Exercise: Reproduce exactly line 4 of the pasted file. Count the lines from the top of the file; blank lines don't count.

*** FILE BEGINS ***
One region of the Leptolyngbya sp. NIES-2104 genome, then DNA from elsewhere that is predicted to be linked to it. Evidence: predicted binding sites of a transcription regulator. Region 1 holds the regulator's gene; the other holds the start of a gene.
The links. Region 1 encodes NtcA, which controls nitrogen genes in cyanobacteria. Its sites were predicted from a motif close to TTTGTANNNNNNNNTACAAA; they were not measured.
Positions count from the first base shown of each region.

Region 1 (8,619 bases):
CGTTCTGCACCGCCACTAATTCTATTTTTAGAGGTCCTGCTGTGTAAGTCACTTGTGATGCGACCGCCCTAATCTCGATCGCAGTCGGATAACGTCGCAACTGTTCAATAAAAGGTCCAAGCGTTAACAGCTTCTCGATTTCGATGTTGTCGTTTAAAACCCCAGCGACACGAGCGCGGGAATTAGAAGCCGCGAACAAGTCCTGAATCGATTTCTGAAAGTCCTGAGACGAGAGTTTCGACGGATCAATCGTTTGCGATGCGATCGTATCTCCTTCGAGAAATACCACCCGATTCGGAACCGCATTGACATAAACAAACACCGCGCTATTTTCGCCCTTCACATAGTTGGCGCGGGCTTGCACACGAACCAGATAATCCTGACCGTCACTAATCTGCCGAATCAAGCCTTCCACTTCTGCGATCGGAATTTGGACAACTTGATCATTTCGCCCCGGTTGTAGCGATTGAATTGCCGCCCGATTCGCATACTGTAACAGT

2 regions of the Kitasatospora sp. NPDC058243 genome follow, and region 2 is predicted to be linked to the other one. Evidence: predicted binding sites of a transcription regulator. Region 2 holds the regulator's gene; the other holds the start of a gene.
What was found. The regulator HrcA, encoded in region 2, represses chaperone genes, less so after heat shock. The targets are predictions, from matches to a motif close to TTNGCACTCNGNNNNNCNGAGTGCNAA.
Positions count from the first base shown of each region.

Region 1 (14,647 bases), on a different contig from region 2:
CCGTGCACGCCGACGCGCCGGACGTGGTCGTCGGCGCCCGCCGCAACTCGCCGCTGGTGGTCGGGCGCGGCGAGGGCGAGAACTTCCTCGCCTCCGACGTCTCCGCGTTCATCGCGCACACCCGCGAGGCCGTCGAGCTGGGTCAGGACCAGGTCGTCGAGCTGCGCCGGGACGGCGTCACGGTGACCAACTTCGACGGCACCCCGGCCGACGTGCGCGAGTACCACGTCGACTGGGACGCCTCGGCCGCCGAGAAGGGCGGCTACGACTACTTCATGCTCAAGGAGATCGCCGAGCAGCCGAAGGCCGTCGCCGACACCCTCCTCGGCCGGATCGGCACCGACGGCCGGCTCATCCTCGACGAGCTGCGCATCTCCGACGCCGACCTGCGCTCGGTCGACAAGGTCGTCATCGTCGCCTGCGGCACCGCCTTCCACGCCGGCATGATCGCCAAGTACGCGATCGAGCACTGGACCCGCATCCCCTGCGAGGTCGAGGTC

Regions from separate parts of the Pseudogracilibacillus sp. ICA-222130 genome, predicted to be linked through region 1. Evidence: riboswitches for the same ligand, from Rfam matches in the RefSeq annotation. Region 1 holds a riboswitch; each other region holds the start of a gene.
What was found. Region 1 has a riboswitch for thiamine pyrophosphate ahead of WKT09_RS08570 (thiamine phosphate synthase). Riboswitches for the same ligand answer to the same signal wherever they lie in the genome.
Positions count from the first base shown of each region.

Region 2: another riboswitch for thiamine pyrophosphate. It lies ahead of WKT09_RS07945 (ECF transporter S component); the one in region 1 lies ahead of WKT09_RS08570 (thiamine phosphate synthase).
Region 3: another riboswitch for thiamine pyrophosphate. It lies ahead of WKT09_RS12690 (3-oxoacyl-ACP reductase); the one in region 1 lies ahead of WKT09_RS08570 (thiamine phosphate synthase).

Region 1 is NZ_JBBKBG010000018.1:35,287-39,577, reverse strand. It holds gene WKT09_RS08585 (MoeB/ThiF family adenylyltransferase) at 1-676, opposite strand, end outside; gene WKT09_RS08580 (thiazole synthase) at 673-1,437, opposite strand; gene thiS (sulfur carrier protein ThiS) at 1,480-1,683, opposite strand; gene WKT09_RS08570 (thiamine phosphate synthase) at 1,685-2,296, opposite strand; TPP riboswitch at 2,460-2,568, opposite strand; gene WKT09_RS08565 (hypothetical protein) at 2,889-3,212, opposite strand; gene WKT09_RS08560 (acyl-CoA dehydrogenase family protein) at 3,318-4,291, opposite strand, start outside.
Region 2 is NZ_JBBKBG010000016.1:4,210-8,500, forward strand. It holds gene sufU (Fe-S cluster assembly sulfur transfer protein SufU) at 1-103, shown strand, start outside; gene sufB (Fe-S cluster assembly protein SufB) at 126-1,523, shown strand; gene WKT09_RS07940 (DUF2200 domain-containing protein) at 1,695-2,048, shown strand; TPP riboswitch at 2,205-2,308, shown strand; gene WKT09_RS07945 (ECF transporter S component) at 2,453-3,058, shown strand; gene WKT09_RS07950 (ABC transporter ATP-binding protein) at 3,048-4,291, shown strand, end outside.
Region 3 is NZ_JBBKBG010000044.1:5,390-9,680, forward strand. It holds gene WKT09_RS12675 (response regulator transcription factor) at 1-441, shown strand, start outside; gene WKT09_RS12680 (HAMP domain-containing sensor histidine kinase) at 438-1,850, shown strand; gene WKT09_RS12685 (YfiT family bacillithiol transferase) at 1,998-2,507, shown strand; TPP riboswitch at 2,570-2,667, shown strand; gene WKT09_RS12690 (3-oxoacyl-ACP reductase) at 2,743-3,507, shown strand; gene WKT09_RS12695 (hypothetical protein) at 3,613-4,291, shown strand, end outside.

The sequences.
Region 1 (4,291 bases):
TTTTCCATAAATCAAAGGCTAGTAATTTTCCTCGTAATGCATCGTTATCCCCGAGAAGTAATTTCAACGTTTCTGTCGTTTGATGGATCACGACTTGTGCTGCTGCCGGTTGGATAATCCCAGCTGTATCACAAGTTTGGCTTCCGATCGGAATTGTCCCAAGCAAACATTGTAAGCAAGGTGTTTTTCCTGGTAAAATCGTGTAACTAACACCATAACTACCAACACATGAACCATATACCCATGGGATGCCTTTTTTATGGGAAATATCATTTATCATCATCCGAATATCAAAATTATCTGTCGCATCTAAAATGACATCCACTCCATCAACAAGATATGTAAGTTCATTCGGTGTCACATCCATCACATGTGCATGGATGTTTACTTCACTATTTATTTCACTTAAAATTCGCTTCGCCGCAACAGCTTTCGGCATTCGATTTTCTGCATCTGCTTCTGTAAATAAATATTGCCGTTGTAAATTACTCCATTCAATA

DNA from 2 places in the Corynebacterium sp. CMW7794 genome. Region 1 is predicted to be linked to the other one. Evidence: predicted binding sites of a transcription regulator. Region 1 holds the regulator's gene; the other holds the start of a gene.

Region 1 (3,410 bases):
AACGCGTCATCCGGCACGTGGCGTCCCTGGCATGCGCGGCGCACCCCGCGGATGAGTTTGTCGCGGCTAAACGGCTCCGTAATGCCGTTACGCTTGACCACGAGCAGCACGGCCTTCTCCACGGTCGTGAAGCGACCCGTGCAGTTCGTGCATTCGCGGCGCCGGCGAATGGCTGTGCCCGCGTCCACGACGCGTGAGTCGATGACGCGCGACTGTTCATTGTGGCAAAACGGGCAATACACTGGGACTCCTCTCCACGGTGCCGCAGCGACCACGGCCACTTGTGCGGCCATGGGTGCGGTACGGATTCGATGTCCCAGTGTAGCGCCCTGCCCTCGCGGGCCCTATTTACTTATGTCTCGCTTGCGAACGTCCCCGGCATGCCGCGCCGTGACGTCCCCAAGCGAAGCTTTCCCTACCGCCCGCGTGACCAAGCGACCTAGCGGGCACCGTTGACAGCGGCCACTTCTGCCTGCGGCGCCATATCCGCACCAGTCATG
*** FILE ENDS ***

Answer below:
Region 1 (8,619 bases):